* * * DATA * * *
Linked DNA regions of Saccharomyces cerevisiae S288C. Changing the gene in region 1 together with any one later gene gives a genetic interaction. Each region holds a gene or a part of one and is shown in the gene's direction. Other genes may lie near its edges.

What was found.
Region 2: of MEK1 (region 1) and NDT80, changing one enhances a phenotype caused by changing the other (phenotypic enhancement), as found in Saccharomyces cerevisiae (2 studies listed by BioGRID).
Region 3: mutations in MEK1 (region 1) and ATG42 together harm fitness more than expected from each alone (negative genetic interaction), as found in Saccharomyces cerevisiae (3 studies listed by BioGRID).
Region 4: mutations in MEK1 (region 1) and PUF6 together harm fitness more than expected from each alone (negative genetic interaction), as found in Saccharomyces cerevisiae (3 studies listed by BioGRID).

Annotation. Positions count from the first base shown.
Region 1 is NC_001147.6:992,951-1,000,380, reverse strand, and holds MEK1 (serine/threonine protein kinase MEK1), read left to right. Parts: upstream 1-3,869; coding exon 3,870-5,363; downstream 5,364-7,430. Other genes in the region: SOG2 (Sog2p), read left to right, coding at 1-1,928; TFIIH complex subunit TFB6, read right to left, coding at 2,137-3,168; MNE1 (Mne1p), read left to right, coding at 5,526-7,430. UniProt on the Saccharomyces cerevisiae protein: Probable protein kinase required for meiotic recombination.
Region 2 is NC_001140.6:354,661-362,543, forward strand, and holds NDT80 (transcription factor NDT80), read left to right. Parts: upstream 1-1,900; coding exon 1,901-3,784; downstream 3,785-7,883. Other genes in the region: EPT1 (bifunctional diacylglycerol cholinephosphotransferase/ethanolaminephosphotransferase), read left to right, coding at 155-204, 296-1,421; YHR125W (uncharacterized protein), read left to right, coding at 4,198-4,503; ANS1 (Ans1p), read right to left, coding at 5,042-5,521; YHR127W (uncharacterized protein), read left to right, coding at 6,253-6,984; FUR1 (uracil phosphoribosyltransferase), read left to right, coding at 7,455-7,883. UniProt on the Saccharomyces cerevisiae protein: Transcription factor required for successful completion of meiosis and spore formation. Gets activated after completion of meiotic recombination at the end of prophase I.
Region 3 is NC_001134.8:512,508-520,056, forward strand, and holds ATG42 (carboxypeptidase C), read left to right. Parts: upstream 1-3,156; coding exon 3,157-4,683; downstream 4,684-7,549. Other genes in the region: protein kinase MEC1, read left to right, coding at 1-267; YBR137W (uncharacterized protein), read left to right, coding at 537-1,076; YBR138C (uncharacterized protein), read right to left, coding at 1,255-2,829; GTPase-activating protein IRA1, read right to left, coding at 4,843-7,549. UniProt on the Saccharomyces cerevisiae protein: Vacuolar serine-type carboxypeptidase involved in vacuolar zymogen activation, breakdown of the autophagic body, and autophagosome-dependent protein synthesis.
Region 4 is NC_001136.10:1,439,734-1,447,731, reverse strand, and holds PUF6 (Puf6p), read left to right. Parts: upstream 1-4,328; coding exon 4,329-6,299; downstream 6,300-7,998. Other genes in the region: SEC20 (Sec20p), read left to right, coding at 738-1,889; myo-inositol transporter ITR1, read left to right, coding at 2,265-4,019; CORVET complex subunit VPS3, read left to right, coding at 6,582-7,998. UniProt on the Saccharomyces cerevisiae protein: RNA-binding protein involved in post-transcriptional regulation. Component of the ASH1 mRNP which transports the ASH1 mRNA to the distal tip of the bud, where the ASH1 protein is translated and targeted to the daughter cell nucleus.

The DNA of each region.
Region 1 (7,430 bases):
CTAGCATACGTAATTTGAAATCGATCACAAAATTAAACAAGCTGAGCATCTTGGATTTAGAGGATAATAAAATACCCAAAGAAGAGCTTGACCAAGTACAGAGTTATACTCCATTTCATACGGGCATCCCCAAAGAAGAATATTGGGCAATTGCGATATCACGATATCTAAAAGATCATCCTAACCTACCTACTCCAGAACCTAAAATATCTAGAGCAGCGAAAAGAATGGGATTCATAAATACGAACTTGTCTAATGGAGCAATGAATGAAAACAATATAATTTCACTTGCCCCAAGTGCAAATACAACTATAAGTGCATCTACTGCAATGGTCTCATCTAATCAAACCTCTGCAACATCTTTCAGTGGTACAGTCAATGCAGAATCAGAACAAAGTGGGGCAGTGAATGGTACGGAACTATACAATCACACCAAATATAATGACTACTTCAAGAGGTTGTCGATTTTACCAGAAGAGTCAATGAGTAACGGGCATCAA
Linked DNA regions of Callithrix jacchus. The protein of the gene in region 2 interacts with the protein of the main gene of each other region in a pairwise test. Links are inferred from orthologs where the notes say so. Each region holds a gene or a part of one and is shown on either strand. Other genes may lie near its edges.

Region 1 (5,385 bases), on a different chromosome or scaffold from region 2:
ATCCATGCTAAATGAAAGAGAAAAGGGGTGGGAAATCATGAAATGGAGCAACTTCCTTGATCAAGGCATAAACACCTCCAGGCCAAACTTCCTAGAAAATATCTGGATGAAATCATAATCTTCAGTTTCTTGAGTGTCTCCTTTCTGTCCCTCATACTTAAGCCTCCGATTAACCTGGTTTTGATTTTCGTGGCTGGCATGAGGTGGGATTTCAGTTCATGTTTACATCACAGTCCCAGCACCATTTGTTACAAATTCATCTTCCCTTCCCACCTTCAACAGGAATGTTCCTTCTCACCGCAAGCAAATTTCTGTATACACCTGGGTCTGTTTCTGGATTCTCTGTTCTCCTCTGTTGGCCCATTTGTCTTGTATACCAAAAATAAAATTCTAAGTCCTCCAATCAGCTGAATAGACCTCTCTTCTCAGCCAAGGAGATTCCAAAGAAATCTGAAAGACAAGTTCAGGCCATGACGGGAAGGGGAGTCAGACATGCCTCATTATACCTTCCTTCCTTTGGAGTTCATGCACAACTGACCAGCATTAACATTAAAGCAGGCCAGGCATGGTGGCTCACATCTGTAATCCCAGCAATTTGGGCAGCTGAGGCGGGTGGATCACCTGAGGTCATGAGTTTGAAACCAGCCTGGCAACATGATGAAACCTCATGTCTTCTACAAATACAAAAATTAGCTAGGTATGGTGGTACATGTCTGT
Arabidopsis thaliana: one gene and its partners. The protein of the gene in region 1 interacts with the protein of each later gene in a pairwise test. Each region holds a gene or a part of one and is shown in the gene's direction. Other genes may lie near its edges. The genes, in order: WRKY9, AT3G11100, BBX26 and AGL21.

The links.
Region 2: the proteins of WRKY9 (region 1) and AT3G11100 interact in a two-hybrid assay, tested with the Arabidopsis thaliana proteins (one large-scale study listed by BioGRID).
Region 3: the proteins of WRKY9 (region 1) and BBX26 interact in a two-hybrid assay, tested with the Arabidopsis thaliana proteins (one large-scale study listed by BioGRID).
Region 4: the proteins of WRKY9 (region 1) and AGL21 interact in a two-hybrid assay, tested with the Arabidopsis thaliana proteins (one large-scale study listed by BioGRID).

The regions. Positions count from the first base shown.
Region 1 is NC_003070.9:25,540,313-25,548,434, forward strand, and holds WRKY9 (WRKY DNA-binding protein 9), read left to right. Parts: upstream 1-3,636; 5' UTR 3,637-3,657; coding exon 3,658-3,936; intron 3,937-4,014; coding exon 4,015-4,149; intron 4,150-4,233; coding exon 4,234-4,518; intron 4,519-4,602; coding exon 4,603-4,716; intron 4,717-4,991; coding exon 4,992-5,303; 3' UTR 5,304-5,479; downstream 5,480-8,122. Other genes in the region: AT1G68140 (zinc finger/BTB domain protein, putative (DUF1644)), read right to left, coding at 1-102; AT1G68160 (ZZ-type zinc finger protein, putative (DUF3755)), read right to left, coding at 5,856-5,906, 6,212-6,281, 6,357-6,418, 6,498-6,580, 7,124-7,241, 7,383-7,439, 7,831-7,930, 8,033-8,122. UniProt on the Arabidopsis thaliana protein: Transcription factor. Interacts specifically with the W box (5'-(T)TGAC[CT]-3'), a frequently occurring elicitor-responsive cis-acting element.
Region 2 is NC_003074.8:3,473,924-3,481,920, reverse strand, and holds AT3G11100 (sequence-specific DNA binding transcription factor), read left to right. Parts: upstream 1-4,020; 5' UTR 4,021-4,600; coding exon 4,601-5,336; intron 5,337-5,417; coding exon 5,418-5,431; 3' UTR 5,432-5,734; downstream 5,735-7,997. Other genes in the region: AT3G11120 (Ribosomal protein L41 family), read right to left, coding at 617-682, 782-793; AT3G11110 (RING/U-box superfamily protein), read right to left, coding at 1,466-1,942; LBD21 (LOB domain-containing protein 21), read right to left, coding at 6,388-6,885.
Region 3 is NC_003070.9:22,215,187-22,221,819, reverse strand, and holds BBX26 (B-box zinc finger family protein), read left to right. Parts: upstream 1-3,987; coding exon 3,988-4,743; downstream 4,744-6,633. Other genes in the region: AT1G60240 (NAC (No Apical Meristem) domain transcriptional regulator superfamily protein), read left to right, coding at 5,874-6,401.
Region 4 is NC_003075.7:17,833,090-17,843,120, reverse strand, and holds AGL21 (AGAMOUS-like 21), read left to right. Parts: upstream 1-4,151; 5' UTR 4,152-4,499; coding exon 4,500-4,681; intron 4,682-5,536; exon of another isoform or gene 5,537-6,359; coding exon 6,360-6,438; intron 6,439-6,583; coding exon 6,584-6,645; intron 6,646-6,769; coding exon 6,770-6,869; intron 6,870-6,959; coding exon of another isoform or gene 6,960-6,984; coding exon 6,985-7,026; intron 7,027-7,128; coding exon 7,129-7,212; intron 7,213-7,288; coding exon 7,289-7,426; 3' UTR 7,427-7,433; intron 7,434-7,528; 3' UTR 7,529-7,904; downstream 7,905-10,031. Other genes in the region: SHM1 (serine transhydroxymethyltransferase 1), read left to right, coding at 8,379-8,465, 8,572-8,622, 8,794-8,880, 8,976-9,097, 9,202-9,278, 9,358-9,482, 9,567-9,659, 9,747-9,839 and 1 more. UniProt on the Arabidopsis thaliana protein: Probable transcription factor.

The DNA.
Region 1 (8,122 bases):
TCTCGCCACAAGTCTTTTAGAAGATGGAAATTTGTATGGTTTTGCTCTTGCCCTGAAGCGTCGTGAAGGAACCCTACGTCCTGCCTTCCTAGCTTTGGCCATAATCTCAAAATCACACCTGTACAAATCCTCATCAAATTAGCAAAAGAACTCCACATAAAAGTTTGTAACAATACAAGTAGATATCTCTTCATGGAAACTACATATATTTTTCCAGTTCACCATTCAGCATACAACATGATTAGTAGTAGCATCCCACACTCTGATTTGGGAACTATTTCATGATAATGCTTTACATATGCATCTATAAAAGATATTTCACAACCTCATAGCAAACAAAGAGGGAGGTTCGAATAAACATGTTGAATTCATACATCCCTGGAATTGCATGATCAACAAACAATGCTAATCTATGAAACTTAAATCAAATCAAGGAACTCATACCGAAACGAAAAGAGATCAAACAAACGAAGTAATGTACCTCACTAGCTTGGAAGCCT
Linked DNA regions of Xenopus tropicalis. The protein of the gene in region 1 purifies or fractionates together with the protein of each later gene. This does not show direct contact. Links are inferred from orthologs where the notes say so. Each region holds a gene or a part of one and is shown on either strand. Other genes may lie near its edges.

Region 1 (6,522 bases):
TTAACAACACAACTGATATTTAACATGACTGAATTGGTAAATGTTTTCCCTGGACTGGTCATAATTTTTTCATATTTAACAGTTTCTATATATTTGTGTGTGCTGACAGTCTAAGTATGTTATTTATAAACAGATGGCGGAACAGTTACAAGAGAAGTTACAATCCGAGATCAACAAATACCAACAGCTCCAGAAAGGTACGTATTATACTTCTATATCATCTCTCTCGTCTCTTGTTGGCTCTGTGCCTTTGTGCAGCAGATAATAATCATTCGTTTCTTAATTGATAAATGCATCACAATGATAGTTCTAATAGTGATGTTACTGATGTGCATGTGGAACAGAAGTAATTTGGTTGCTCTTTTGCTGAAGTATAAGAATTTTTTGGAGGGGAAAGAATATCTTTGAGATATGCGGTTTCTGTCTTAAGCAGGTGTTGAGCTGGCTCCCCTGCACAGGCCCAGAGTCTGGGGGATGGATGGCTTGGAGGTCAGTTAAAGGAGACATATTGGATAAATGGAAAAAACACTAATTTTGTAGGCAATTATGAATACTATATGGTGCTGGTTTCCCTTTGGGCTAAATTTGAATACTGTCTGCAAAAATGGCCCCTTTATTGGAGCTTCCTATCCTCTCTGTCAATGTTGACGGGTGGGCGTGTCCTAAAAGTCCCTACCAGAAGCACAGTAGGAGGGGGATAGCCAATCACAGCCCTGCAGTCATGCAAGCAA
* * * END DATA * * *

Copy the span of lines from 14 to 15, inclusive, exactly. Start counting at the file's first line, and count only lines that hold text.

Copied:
Linked DNA regions of Callithrix jacchus. The protein of the gene in region 2 interacts with the protein of the main gene of each other region in a pairwise test. Links are inferred from orthologs where the notes say so. Each region holds a gene or a part of one and is shown on either strand. Other genes may lie near its edges.

Region 1 (5,385 bases), on a different chromosome or scaffold from region 2: